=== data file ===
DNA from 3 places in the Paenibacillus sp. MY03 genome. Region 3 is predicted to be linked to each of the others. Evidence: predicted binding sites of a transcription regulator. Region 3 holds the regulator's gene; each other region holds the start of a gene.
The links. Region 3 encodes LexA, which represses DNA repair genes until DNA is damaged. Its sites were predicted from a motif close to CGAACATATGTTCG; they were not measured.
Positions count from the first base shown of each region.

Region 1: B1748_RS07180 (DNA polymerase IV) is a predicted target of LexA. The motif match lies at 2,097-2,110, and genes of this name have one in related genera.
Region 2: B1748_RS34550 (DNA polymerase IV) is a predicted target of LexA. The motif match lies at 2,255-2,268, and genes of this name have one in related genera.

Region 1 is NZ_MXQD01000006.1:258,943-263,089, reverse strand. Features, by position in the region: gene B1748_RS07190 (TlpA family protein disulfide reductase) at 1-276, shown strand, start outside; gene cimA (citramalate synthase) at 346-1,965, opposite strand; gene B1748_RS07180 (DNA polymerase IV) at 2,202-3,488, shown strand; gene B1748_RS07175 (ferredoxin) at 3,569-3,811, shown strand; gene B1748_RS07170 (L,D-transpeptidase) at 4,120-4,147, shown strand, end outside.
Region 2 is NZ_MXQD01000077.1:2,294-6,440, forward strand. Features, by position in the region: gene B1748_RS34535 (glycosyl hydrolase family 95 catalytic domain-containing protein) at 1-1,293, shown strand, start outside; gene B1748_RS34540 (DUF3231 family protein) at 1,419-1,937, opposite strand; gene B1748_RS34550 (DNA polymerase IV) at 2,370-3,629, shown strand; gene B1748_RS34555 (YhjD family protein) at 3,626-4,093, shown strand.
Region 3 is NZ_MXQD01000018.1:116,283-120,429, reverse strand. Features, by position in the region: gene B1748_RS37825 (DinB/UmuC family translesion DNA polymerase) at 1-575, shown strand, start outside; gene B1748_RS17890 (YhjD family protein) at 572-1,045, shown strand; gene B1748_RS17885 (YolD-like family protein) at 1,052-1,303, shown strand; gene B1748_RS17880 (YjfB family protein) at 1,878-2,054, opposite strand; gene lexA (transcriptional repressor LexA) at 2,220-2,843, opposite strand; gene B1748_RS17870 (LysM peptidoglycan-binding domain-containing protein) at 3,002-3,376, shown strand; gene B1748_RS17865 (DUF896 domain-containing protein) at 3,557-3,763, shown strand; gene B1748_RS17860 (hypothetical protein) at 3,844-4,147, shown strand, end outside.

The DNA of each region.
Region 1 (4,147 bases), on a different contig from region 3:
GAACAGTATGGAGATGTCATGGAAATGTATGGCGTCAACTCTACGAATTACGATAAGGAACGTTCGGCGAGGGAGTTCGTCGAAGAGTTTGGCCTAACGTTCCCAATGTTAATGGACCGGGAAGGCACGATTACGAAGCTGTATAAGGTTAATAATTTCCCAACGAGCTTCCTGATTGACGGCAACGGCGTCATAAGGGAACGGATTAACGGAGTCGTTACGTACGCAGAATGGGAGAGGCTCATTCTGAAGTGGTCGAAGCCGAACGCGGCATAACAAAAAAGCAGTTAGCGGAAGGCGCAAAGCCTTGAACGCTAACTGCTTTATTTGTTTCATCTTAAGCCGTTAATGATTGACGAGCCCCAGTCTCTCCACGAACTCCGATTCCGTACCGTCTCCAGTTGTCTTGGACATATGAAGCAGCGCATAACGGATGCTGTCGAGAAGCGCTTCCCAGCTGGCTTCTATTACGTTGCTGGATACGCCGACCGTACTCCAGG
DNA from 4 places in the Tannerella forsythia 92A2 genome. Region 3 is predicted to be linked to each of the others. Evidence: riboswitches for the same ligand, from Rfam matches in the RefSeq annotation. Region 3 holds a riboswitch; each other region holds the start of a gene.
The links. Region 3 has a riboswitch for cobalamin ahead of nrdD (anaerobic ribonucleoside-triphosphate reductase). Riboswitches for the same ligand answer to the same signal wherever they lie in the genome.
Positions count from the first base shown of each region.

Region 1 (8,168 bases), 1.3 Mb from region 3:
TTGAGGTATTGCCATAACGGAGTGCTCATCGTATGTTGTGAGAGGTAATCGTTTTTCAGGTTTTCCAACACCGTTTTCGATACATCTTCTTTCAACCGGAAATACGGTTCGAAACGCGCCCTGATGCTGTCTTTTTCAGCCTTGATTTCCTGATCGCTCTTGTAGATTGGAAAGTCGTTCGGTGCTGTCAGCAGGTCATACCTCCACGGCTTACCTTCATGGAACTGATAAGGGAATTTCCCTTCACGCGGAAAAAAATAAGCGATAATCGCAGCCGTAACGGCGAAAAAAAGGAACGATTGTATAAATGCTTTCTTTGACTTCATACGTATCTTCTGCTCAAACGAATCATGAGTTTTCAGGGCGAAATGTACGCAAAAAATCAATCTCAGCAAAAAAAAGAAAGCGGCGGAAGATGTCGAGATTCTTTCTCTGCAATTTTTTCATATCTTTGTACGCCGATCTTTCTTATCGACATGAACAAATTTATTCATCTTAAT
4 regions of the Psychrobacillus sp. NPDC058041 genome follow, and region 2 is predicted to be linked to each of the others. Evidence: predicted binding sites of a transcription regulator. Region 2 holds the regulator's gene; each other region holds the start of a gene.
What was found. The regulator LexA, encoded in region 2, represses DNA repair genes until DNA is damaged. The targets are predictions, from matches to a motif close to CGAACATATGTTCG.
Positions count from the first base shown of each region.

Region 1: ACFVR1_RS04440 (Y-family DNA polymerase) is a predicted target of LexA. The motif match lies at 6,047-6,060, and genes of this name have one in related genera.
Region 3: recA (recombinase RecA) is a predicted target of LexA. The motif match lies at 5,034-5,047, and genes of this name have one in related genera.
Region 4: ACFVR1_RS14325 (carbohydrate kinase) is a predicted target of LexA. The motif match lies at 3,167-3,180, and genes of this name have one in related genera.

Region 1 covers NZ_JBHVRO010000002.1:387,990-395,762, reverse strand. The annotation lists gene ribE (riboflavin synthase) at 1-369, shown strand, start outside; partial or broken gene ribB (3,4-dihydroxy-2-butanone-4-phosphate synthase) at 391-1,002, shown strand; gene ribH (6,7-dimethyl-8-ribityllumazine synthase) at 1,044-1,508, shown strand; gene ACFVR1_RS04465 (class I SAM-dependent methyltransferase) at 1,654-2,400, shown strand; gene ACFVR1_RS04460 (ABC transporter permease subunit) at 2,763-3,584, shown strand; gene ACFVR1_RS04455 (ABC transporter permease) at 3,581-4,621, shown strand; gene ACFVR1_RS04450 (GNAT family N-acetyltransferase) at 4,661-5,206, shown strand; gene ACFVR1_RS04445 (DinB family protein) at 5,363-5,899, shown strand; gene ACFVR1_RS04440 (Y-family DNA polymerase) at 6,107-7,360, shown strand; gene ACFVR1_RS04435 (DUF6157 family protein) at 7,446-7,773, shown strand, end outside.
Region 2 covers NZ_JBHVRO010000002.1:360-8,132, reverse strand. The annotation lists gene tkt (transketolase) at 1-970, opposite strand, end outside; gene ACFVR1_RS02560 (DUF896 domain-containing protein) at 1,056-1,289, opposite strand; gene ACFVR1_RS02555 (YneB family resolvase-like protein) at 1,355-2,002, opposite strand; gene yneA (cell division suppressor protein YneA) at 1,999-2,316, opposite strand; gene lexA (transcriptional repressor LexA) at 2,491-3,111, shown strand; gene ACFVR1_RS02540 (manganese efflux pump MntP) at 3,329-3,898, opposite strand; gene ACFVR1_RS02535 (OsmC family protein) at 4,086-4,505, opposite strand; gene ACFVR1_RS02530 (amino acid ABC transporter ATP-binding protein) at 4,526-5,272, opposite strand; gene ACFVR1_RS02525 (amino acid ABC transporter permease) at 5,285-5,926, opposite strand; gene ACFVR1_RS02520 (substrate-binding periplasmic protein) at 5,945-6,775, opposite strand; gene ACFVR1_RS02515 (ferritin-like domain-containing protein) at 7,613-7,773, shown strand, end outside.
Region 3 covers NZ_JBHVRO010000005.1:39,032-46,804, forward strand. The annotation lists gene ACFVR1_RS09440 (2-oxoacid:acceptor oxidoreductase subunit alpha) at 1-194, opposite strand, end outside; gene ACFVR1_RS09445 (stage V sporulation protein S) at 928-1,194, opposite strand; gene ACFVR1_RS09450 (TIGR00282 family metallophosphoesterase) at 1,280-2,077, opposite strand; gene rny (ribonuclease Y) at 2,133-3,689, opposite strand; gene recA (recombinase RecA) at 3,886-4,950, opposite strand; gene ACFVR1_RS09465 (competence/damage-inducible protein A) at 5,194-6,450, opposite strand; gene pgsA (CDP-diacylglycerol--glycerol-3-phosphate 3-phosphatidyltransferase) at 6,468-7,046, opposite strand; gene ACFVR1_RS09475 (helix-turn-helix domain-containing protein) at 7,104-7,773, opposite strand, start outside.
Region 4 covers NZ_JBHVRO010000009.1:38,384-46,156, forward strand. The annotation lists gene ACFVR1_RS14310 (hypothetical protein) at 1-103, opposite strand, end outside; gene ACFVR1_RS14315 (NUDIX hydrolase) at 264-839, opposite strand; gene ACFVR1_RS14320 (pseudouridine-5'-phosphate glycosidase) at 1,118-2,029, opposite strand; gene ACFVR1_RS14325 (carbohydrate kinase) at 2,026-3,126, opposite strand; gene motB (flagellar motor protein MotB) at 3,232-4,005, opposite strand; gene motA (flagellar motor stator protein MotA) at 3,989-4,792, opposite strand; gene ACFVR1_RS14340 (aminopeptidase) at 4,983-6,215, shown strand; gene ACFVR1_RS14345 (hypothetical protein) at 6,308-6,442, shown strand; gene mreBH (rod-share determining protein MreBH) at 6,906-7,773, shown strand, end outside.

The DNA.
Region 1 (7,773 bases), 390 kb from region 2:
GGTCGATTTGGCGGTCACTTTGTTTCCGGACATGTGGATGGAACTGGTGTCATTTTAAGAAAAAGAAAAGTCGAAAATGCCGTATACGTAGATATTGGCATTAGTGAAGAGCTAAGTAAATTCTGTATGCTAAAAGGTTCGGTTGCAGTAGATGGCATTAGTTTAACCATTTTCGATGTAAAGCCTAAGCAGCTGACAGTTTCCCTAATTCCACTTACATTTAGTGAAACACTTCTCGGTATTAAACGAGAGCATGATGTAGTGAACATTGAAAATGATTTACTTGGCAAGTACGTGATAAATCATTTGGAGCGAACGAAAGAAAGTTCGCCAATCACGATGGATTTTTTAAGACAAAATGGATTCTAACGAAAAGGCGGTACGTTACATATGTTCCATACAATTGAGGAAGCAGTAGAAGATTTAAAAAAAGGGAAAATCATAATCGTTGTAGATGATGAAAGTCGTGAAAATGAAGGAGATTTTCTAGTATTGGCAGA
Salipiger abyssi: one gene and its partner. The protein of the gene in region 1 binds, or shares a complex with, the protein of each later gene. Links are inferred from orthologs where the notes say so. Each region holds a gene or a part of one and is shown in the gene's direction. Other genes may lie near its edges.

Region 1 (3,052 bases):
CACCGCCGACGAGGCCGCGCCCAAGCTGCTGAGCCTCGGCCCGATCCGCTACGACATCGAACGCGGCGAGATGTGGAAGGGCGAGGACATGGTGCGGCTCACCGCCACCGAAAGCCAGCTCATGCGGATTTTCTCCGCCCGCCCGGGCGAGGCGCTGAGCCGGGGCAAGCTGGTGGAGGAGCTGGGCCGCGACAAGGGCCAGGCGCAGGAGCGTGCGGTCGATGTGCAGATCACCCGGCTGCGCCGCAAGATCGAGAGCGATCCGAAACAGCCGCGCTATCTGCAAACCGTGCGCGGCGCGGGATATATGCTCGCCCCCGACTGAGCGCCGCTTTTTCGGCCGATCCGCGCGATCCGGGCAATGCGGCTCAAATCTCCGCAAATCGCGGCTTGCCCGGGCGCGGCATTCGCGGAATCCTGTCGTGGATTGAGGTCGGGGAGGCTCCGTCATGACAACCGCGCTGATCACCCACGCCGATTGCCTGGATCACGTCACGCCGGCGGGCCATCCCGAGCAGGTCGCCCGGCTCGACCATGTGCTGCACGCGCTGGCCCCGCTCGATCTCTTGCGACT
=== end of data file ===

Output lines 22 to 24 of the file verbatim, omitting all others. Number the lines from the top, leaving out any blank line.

Region 4: ACFVR1_RS14325 (carbohydrate kinase) is a predicted target of LexA. The motif match lies at 3,167-3,180, and genes of this name have one in related genera.

Region 1 covers NZ_JBHVRO010000002.1:387,990-395,762, reverse strand. The annotation lists gene ribE (riboflavin synthase) at 1-369, shown strand, start outside; partial or broken gene ribB (3,4-dihydroxy-2-butanone-4-phosphate synthase) at 391-1,002, shown strand; gene ribH (6,7-dimethyl-8-ribityllumazine synthase) at 1,044-1,508, shown strand; gene ACFVR1_RS04465 (class I SAM-dependent methyltransferase) at 1,654-2,400, shown strand; gene ACFVR1_RS04460 (ABC transporter permease subunit) at 2,763-3,584, shown strand; gene ACFVR1_RS04455 (ABC transporter permease) at 3,581-4,621, shown strand; gene ACFVR1_RS04450 (GNAT family N-acetyltransferase) at 4,661-5,206, shown strand; gene ACFVR1_RS04445 (DinB family protein) at 5,363-5,899, shown strand; gene ACFVR1_RS04440 (Y-family DNA polymerase) at 6,107-7,360, shown strand; gene ACFVR1_RS04435 (DUF6157 family protein) at 7,446-7,773, shown strand, end outside.
Region 2 covers NZ_JBHVRO010000002.1:360-8,132, reverse strand. The annotation lists gene tkt (transketolase) at 1-970, opposite strand, end outside; gene ACFVR1_RS02560 (DUF896 domain-containing protein) at 1,056-1,289, opposite strand; gene ACFVR1_RS02555 (YneB family resolvase-like protein) at 1,355-2,002, opposite strand; gene yneA (cell division suppressor protein YneA) at 1,999-2,316, opposite strand; gene lexA (transcriptional repressor LexA) at 2,491-3,111, shown strand; gene ACFVR1_RS02540 (manganese efflux pump MntP) at 3,329-3,898, opposite strand; gene ACFVR1_RS02535 (OsmC family protein) at 4,086-4,505, opposite strand; gene ACFVR1_RS02530 (amino acid ABC transporter ATP-binding protein) at 4,526-5,272, opposite strand; gene ACFVR1_RS02525 (amino acid ABC transporter permease) at 5,285-5,926, opposite strand; gene ACFVR1_RS02520 (substrate-binding periplasmic protein) at 5,945-6,775, opposite strand; gene ACFVR1_RS02515 (ferritin-like domain-containing protein) at 7,613-7,773, shown strand, end outside.